This is an excerpt from an email. I think this theory sounds pretty good.
Some families don't believe in giving allowances to kids, but I do — with certain restrictions. I think an allowance should come like a paycheck, on the same day each week, so that kids can begin budgeting mentally. You may, for example, say no to all requests for candy in the drug or convenience store, but a child with an allowance will know that he can pay for his own treats once a week. I don't believe in paying for good grades or for anything else that is the child's responsibility as part of the family (making his bed, tidying her room). Parents often start with 50 cents or $1 in kindergarten or first grade and give a raise of 50 cents or $1 each year. But it really depends on what you expect your kids to pay for — at ages six to eight they might be expected to pay for their own trading cards, for example. At ages 10 to 12, they might be expected to pay for a movie with their allowance. But if you expect your kids to put part of their money away for college each week, or to give a certain percentage to charity, you'll probably want to give them more.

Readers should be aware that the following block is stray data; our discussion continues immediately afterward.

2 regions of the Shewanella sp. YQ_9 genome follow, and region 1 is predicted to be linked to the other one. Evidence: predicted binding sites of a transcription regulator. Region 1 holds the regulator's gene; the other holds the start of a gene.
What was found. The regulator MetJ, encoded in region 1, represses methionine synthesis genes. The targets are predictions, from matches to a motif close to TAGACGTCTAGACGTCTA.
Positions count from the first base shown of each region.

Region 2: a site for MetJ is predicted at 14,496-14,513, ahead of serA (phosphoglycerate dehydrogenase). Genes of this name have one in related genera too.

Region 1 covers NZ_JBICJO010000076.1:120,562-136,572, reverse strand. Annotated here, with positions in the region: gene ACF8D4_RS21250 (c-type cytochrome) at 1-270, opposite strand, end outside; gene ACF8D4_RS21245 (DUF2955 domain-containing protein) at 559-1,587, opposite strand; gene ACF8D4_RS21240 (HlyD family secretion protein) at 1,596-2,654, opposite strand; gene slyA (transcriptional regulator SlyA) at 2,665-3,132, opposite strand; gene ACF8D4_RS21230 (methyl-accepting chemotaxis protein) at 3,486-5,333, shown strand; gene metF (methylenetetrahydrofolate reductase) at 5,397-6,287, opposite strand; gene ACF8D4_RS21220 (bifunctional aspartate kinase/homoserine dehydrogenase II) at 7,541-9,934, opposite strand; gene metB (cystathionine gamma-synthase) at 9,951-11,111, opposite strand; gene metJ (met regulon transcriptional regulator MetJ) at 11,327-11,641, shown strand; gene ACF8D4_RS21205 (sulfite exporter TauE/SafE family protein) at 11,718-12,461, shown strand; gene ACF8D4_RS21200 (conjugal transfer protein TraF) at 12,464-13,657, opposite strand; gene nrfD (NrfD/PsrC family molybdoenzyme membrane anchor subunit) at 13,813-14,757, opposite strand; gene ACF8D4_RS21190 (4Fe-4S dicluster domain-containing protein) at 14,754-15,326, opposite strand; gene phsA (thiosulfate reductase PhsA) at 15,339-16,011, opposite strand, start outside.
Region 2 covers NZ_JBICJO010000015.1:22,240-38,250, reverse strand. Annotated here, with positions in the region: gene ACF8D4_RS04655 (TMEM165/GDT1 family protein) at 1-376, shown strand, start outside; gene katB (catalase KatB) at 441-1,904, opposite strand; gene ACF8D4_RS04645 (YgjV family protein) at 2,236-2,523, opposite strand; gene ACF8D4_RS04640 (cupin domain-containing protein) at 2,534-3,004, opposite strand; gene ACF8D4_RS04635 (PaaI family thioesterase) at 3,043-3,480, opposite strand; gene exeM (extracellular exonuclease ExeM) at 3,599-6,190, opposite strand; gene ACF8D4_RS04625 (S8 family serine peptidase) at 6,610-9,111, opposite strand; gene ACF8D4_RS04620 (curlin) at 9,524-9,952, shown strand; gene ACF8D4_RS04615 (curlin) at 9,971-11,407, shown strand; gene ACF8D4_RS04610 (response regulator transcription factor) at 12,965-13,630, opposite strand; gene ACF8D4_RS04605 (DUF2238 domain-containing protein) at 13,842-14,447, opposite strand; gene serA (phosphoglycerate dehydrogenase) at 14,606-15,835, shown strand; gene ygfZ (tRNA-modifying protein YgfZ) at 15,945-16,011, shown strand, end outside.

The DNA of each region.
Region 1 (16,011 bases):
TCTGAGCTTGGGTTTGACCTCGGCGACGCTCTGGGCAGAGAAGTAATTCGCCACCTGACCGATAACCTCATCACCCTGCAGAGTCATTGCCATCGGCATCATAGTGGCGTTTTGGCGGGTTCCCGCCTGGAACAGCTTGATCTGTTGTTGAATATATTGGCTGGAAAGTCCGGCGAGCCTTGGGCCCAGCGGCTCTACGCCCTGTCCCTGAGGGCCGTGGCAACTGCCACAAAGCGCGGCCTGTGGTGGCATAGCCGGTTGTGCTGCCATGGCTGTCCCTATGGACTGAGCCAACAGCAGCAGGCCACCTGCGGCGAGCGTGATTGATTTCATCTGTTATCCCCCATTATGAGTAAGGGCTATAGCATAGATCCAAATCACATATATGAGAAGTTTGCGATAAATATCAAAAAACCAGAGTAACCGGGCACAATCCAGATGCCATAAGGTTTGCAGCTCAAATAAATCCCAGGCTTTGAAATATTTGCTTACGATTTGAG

Written by: Jean Chatzky. Jean Chatzky writes the back-page column in Money magazine and is a featured columnist for USA Weekend and Time magazine. She is the financial editor of NBC's "Today" show and her "Money Minutes" airs weekly on CNBC. Chatzky is the author of Talking Money and The Rich and Famous Money Book. Her latest book is the national bestseller, Pay It Down -- From Debt to Wealth on $10 a Day.